Up until this past year, if someone would have said to me , “Hey Reed what are your thoughts on Game of Zones?” I probably would have looked at him or her with an air of incredulousness. My response probably would have been, “Yea I think Jim Boeheim and the Orange have an incredibly great defense every year, so what?” (Author’s note: Jim Boeheim is the head men’s basketball coach at Syracuse University where the defensive scheme is always some type of zone as opposed to man-to-man.) Upon actually looking into the YouTube episodes for myself, I came to realize that as a rabid NBA fan I absolutely loved the product that was being put forth!
A few weeks ago, I found myself in a situation where I was confronted by a few family members on a sometimes controversial topic in Christian circles—namely the inerrant nature of scripture. A cousin of mine made a statement saying it was okay for a professing Christian to be leading a lifestyle whereby he or she actively attempts to be in a state of drunkenness as much as humanly possible. Almost instantaneously a two-hour-long spirited debate arose at our Fourth of July dinner table over whether or not the preceding statement had any merit to it whatsoever. The group was divided, and the conversation eventually fizzled out as both sides felt their respective position had come out on top.
The question then became: what was Christ trying to show my family members and I through our conversation concerning drunkenness? Was it that my cousin should consider switching majors in order to become a lawyer after raising challenging points? Or rather, was the deeper issue simply that attempting to be drunk should always be avoided no matter what the circumstances?
Friends, throughout that conversation, Christ showed me an even greater need. As human beings, we have all been in situations where the truth is evident and often times glaring, but we twist and bend scripture to meet our primitive, sinful desires. Believe me, I can unfortunately point to a number of instances in my own life where I have abused the plain yet profound truth of scripture in order to meet my own sins and shortcomings. Without writing a dissertation on my feelings towards drinking in order to become drunk, look at the lives of the Pharisees with me for a brief moment.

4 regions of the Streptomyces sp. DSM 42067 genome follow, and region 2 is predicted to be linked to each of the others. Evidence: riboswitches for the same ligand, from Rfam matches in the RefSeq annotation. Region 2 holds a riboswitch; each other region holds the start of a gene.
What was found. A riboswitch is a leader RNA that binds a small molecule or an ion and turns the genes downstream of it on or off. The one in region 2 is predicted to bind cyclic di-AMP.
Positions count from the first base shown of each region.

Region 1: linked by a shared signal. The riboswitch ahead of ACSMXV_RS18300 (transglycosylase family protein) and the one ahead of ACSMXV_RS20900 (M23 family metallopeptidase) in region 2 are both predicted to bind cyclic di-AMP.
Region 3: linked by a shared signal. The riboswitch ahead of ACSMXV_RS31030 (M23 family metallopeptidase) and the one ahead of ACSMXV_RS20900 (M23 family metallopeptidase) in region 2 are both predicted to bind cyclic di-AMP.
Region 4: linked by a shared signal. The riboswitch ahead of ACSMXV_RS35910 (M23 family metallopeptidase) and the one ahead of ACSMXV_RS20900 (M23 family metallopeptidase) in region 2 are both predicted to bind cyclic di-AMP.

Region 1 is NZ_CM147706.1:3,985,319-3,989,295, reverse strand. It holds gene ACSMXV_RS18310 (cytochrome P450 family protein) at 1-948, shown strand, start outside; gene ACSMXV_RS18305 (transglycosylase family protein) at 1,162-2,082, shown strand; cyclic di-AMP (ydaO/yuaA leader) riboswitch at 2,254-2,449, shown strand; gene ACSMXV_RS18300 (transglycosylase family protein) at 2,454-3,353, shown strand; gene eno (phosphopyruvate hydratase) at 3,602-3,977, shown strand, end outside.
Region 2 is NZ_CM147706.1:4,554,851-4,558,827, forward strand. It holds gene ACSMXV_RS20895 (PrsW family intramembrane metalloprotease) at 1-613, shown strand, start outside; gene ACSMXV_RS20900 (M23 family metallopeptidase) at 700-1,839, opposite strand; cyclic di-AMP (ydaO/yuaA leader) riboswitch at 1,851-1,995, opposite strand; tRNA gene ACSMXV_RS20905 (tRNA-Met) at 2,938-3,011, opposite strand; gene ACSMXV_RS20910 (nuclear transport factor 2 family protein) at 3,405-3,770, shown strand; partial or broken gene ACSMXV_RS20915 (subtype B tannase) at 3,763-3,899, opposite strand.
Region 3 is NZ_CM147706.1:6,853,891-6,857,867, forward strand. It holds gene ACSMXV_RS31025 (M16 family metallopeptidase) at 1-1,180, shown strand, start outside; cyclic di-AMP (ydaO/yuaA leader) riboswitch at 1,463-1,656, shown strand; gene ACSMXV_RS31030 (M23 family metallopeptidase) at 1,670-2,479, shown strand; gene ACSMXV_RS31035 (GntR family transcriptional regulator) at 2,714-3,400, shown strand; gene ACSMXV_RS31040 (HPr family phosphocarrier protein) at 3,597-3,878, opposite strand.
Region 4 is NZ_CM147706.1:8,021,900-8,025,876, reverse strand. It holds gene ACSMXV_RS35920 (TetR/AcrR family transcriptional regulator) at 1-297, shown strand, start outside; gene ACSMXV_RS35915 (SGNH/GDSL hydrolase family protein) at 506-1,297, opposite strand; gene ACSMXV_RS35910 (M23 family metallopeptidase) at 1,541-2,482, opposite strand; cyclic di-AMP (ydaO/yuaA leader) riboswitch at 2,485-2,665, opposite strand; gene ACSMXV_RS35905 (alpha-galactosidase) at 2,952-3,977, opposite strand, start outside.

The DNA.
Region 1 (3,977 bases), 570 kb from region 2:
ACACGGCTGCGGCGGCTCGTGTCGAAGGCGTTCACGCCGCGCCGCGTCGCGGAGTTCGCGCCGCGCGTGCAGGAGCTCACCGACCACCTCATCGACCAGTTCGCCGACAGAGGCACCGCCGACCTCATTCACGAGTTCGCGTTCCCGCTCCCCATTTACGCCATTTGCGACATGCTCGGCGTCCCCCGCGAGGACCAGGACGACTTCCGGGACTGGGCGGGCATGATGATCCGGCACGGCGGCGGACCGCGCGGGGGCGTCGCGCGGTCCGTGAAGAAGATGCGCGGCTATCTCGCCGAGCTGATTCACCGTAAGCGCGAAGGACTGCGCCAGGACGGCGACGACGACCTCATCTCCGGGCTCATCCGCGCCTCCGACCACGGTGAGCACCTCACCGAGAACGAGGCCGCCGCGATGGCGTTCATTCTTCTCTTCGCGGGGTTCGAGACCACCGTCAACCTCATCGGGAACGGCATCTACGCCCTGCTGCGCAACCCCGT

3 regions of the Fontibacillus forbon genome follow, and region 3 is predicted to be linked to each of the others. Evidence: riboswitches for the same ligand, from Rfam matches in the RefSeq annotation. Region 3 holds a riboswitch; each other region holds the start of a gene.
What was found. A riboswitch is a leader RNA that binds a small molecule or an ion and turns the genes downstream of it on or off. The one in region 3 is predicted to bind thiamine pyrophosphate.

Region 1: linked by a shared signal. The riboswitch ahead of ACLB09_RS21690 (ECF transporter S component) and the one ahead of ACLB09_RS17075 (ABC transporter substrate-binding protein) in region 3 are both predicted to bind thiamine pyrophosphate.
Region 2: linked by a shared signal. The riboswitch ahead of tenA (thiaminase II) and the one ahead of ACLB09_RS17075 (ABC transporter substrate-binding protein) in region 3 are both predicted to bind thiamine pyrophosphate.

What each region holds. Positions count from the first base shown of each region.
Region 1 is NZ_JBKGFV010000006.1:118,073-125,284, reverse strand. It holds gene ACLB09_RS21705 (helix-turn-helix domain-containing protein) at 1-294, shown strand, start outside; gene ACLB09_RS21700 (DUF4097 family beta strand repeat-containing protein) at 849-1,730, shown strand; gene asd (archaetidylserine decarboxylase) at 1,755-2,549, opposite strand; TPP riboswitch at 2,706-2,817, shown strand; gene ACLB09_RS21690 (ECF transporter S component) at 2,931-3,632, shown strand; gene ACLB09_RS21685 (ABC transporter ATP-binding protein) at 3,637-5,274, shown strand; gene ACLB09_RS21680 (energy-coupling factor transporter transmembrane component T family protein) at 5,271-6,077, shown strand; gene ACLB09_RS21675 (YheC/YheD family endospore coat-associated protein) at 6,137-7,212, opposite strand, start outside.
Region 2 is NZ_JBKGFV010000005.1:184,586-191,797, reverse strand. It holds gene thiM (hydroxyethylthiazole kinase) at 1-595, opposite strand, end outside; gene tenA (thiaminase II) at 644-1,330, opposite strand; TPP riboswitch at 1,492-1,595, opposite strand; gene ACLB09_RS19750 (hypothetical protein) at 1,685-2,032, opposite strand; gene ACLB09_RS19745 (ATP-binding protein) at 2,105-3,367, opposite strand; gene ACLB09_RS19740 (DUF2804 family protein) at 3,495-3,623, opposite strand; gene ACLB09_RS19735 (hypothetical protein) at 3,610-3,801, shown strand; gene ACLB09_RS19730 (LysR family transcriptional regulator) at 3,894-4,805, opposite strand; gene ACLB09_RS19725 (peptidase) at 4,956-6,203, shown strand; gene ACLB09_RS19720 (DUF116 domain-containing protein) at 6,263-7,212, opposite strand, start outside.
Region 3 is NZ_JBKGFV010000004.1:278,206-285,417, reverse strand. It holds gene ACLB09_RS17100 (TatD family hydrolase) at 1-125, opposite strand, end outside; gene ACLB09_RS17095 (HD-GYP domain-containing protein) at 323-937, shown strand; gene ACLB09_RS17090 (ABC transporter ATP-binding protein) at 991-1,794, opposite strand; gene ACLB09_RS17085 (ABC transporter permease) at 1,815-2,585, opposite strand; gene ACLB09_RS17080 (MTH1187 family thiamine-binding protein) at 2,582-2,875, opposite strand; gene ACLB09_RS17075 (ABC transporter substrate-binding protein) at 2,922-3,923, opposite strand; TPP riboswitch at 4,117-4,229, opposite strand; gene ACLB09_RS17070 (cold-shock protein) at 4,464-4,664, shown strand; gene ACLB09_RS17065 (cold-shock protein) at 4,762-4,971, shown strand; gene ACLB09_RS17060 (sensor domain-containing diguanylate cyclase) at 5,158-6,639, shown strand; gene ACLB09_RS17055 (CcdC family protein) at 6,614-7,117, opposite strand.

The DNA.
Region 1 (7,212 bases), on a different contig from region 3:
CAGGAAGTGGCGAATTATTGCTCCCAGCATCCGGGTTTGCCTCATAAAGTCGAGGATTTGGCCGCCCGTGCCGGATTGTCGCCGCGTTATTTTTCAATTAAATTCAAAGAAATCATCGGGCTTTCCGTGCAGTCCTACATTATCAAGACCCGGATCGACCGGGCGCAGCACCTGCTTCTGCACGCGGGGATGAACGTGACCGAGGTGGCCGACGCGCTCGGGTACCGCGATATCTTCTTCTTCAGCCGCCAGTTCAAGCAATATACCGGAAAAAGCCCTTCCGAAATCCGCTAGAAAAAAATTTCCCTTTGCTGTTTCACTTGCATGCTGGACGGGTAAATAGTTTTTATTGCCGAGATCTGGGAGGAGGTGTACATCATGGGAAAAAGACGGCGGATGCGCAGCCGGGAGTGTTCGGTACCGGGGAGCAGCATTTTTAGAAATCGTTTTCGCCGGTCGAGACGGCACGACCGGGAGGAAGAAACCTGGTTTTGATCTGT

In Matthew 12, Jesus is seen “breaking” the law during the traditional Sabbath day of rest. According to the Pharisees (religious leaders during Jesus’ day), a man could not even pick grain out of his own field in order to feed his family on the Sabbath, lest he suffer the wrath of the Almighty. Yet Jesus does exactly this right at the beginning of the passage. Furthermore, Christ heals a shriveled man’s hand in full view of the Jewish teachers of the law in what was seen as a clear challenge (see verses 9-13).
All of their studies and accumulated knowledge led the Pharisees to a place where scripture was clearly being twisted to the benefit of those holding the power. If people were unwilling to pick up bread from the grocery store on Sunday afternoon for that evening’s dinner simply because pastors across the country said it was Biblically unfounded to do so, I daresay we would find that strange. But Christ defied the conventional wisdom and allowed the healing and grain harvesting to take place because He understood the clear intent of the law, as He says in verse 12, “Therefore it is lawful to do good on the Sabbath.” Thank goodness that we have the perfect example of Christ to follow when dealing with moments of weakness regarding the true teachings of scripture!
So, when it comes down to it, I enjoy watching the latest week’s episode of Game of Zones because I know it’s merely a distortion of the actual show—Game of Thrones—meant to appease a crazed professional basketball fan like myself. While this does not lead me into direct sin, it serves as a reminder that when I misinterpret God’s Word, I run the risk of finding myself in a place of complete and utter justification of sinful behavior. So, how to combat this deception? Careful reading, a repentant heart, and the never changing nature of God’s perfect and holy Word.
John 1:1-2 “In the beginning was the Word , and the Word was with God, and the Word was God. He was with God in the beginning.”
Revelation 21:5-6a “He [Jesus] who was seated on the throne said, ‘I am making everything new!’ Then he said, ‘Write this down, for these words are trustworthy and true.’ He said to me: ‘It is done. I am the Alpha and the Omega, the Beginning and the End.’
Thank goodness that we have the perfect example of Christ to follow when dealing with moments of weakness regarding the true teachings of scripture!